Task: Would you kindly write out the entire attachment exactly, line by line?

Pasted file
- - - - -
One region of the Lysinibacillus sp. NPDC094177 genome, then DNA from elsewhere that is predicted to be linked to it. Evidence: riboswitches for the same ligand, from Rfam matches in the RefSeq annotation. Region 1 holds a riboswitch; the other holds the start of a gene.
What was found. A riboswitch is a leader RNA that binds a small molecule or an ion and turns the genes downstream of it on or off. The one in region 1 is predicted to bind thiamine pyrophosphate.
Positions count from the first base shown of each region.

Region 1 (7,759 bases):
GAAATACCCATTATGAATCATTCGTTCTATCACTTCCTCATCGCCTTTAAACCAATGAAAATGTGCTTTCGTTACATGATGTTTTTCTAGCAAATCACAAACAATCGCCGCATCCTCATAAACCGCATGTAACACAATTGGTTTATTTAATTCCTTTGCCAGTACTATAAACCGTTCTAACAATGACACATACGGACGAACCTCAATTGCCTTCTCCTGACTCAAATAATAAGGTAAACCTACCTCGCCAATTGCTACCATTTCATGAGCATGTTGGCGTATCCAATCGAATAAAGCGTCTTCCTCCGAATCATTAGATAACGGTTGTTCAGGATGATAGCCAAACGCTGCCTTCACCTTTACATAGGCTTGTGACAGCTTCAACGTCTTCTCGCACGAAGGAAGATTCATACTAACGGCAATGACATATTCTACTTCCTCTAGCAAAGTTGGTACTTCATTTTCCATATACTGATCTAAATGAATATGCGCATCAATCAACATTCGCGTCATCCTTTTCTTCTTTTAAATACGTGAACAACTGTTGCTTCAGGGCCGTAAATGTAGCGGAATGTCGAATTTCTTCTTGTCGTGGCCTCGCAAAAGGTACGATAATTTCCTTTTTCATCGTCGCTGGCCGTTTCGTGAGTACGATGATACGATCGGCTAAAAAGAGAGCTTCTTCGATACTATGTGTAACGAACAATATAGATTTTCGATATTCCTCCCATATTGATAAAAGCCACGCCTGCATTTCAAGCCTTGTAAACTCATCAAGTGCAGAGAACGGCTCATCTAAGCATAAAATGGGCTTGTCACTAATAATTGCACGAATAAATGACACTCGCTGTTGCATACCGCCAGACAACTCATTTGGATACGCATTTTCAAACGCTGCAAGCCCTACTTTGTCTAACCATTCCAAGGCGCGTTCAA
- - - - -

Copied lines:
One region of the Lysinibacillus sp. NPDC094177 genome, then DNA from elsewhere that is predicted to be linked to it. Evidence: riboswitches for the same ligand, from Rfam matches in the RefSeq annotation. Region 1 holds a riboswitch; the other holds the start of a gene.
What was found. A riboswitch is a leader RNA that binds a small molecule or an ion and turns the genes downstream of it on or off. The one in region 1 is predicted to bind thiamine pyrophosphate.
Positions count from the first base shown of each region.

Region 1 (7,759 bases):
GAAATACCCATTATGAATCATTCGTTCTATCACTTCCTCATCGCCTTTAAACCAATGAAAATGTGCTTTCGTTACATGATGTTTTTCTAGCAAATCACAAACAATCGCCGCATCCTCATAAACCGCATGTAACACAATTGGTTTATTTAATTCCTTTGCCAGTACTATAAACCGTTCTAACAATGACACATACGGACGAACCTCAATTGCCTTCTCCTGACTCAAATAATAAGGTAAACCTACCTCGCCAATTGCTACCATTTCATGAGCATGTTGGCGTATCCAATCGAATAAAGCGTCTTCCTCCGAATCATTAGATAACGGTTGTTCAGGATGATAGCCAAACGCTGCCTTCACCTTTACATAGGCTTGTGACAGCTTCAACGTCTTCTCGCACGAAGGAAGATTCATACTAACGGCAATGACATATTCTACTTCCTCTAGCAAAGTTGGTACTTCATTTTCCATATACTGATCTAAATGAATATGCGCATCAATCAACATTCGCGTCATCCTTTTCTTCTTTTAAATACGTGAACAACTGTTGCTTCAGGGCCGTAAATGTAGCGGAATGTCGAATTTCTTCTTGTCGTGGCCTCGCAAAAGGTACGATAATTTCCTTTTTCATCGTCGCTGGCCGTTTCGTGAGTACGATGATACGATCGGCTAAAAAGAGAGCTTCTTCGATACTATGTGTAACGAACAATATAGATTTTCGATATTCCTCCCATATTGATAAAAGCCACGCCTGCATTTCAAGCCTTGTAAACTCATCAAGTGCAGAGAACGGCTCATCTAAGCATAAAATGGGCTTGTCACTAATAATTGCACGAATAAATGACACTCGCTGTTGCATACCGCCAGACAACTCATTTGGATACGCATTTTCAAACGCTGCAAGCCCTACTTTGTCTAACCATTCCAAGGCGCGTTCAA